Type 316 Stainless Steel is an austenitic chromium nickel stainless steel containing molybdenum. This addition increases general corrosion resistance, improves resistance to pitting from chloride ion solutions, and provides increased strength at elevated temperatures. Properties are similar to those of Type 304 except that this alloy is somewhat stronger at elevated temperatures. Corrosion resistance is improved, particularly against sulfuric, hydrochloric, acetic, formic and tartaric acids; acid sulfates and alkaline chlorides. Type 316L Stainless Steel is an extra-low carbon version of Type 316 that minimizes harmful carbide precipitation in the heat affected zone during welding.

Product Forms:

Sheet, Strip


ASTM A240, A666

Typical Applications:

exhaust manifolds, furnace parts, heat exchangers, pharmaceutical and photographic equipment, valve and pump trim, chemical equipment, digesters, tanks, evaporators, pulp, paper and textile processing equipment, parts exposed to marine atmospheres and tubing

Chemical Composition: ASTM A240, A666

Element Type 316 Type 316L
Carbon 0.08 max. 0.030 max.
Manganese 2.00 max. 2.00 max.
Sulfur 0.030 max. 0.030 max.
Phosphorus 0.045 max. 0.045 max.
Silicon 0.75 max. 0.75 max.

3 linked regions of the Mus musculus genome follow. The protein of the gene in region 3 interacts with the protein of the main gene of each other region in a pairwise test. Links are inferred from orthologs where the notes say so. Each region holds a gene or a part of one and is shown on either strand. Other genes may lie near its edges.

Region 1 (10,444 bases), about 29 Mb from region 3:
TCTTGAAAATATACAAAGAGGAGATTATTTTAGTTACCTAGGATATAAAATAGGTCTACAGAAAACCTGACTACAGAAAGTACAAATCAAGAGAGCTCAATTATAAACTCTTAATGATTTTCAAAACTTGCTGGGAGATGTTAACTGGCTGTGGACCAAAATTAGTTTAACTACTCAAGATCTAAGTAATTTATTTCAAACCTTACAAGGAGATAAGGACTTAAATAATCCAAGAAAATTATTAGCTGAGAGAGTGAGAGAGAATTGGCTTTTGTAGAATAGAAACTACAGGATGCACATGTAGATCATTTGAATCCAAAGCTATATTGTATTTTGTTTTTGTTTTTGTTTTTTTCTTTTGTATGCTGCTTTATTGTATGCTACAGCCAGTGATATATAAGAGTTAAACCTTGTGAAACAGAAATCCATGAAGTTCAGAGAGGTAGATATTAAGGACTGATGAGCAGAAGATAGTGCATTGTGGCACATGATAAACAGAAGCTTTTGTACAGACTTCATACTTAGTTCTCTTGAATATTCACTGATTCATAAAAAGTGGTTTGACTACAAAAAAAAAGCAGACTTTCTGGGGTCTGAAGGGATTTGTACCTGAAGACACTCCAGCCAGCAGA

Chromium 16.0 – 18.0 16.0 – 18.0
Nickel 10.00 – 14.00 10.00 – 14.00
Molybdenum 2.00 – 3.00 2.00 – 3.00
Nitrogen 0.10 max. 0.10 max.

Mechanical Properties: ASTM A240

Type Yield Strength 0.2% offset (KSI) Tensile Strength (KSI) % Elongation (2″ Gauge length)
316 30 min. 75 min. 40 min.
316L 25 min. 70 min. 40 min.

Physical Properties:

Density (lb./ in^2) @ RT   0.29
Modulus of Elasticity in Tension (psi x 10^6)   28.0
Specific Heat (BTU/o F/lb.) 32 to 212 oF 0.12
Thermal Conductivity (BTU/hr/ft^2/ft) 212oF 9.4
  932oF 12.4
Mean Coefficient of Thermal Expansion (in. x 10^-6 per o F) 32 to 212oF 8.9
  32 to 600oF 9.0
  32 to 1,000oF 9.7
  32 to 1,200oF 10.3
Electrical Resistivity (micro ohms – cm) at 70oF 29.4
Melting Point Range (oF)   2500 – 2550



Types 316 and 316L are non-hardenable by heat treatment. Annealing: Heat to 1900 – 2100°F then rapidly quench Forming: Types 316 and 316L can be readily formed and drawn.


These alloys are generally considered to have poorer weldability than Types 304 and 304L. A major difference is the higher nickel content for these alloys which requires slower arc welding speed and more care to avoid hot cracking. When filler is needed, AWS E/ER 316L and 16-8-2 are most often specified.


Types 316 and 316L Stainless Steels exhibit better corrosion resistance than Type 304. They provide excellent pitting resistance and good resistance to most chemicals involved in the paper, textile and photographic industries.